Bombardier Sees Rail Project Issues Solved by the End of 2020
(Bloomberg) -- Bombardier Inc. expects to complete at least three of its most delayed rail contracts this year, with deliveries to two more European customers extending into 2020.
North America’s biggest maker of rail equipment has put in place fixes for five troubled projects that “still need some attention,” Chief Executive Officer Alain Bellemare said Thursday. Rolling-stock deliveries to New York City’s Metropolitan Transportation Authority, London Overground and Crossrail of the U.K. will be fully completed this year, while shipments to Swiss train operator SBB and Germany’s Deutsche Bahn will run through 2020.
Bombardier has made headlines in recent months for a series of delays and quality stumbles on high-profile train projects in those places as well as in Toronto and France. The projects represent a fraction of the more than 150 major rail contracts that the company is working on, Bellemare said.
“Today we fully understand the issues, we have added resources, we have corrective action plans in place,” Bellemare told analysts on a conference call after reporting fourth-quarter results. “We have the knowledge and the expertise to actually fix these issues. We’re far along the path of either delivering trains or completing these projects in 2019 and in 2020.”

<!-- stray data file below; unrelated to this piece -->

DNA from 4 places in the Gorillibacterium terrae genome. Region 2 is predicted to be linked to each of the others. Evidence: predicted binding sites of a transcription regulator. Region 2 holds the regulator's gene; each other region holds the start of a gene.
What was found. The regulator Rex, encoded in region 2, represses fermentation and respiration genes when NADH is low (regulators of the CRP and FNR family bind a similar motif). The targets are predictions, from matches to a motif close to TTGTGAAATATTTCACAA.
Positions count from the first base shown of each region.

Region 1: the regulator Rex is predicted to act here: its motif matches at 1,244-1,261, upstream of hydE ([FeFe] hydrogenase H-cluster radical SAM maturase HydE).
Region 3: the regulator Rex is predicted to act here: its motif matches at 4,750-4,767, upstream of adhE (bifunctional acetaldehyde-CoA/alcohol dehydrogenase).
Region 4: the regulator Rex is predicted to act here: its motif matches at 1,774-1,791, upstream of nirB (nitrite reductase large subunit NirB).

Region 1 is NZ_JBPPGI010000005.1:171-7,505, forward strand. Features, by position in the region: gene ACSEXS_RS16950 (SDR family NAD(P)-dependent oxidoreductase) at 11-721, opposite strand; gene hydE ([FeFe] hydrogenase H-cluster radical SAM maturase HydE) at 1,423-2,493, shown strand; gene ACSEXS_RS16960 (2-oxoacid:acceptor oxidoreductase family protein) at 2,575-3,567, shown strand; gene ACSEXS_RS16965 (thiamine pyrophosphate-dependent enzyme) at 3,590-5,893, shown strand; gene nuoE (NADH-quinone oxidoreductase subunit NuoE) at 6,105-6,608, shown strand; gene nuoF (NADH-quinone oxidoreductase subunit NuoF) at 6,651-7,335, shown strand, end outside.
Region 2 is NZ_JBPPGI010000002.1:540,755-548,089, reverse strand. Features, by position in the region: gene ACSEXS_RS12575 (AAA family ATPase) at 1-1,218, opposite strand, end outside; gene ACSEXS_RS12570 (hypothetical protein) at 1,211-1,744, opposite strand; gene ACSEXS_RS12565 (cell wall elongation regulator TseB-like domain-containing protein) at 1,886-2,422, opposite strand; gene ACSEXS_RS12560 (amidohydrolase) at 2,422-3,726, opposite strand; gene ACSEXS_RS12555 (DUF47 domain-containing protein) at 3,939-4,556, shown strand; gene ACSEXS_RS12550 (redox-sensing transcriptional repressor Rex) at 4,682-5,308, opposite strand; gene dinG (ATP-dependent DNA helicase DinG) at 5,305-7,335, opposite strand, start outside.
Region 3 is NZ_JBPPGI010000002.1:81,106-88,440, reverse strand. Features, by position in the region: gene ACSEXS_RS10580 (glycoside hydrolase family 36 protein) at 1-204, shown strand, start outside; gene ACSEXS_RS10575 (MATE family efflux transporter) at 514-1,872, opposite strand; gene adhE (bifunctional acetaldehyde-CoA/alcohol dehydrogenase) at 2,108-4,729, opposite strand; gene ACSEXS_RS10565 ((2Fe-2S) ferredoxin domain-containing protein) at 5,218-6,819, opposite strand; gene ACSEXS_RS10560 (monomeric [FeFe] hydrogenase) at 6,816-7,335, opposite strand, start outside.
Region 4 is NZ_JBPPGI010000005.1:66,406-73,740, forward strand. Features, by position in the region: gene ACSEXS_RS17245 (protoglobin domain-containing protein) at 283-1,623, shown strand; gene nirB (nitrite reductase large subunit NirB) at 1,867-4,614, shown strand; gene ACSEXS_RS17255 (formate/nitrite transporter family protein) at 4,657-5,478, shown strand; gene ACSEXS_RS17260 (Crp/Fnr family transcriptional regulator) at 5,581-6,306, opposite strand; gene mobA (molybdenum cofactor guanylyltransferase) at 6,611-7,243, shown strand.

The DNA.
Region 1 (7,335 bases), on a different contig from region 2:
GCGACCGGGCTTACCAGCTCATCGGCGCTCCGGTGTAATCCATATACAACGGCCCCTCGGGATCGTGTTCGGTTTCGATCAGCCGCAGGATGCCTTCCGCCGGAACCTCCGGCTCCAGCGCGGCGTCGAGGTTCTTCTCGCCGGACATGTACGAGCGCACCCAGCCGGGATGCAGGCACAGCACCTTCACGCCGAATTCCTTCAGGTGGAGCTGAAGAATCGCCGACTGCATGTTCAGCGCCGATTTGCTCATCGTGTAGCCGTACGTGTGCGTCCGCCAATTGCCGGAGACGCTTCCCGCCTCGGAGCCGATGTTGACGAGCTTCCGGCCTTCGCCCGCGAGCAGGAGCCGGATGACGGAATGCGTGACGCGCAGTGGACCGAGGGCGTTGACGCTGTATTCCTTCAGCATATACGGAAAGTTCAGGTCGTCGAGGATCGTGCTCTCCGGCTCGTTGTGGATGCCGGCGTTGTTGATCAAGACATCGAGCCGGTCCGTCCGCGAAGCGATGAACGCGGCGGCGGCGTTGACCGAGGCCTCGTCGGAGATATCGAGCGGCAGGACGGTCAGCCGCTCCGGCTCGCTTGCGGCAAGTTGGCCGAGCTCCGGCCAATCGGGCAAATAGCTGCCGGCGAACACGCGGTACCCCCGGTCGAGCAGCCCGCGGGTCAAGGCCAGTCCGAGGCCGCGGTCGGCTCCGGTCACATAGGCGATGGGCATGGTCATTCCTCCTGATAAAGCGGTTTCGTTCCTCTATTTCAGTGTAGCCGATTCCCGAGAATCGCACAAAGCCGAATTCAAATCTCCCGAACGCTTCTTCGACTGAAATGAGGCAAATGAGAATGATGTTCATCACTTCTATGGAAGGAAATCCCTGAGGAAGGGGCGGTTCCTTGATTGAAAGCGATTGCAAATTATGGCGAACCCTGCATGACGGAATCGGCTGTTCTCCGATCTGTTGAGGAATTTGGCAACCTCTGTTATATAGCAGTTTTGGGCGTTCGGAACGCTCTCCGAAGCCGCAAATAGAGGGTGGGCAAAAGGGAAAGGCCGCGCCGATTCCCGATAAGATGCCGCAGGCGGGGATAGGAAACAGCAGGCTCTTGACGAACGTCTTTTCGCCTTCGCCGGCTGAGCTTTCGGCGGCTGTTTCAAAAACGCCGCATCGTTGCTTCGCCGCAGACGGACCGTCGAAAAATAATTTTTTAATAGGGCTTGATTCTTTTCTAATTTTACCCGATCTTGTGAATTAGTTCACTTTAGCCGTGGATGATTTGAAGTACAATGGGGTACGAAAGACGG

Bombardier is counting on rail, its largest business, to contribute about half of the $20 billion in sales that the company is targeting for 2020.
The Montreal-based company faces no systemic issues in its rail business, the CEO stressed. Bombardier is in “full production mode, and we are experiencing normal technical, operational issues that relate to early in-service introduction,” Bellemare said.
Adjustments include minor changes in design and manufacturing processes, as well as unspecified issues with suppliers, he said.
“It’s good to see that they are planning to work through the majority of these projects in 2019,” said AltaCorp Capital analyst Chris Murray. “From time to time they have some rail projects that tend to disproportionately impact earnings. What they are trying to do is to simplify design and production.”
Bombardier’s train unit is operating under new leadership. Danny Di Perna -- a former General Electric Co. executive who joined Bombardier in August as chief operating officer for aerospace -- was appointed to run the rail division last week after Laurent Troger stepped down. Troger, a 15-year company veteran, “wanted to do something else,” Bellemare said Thursday, without elaborating.
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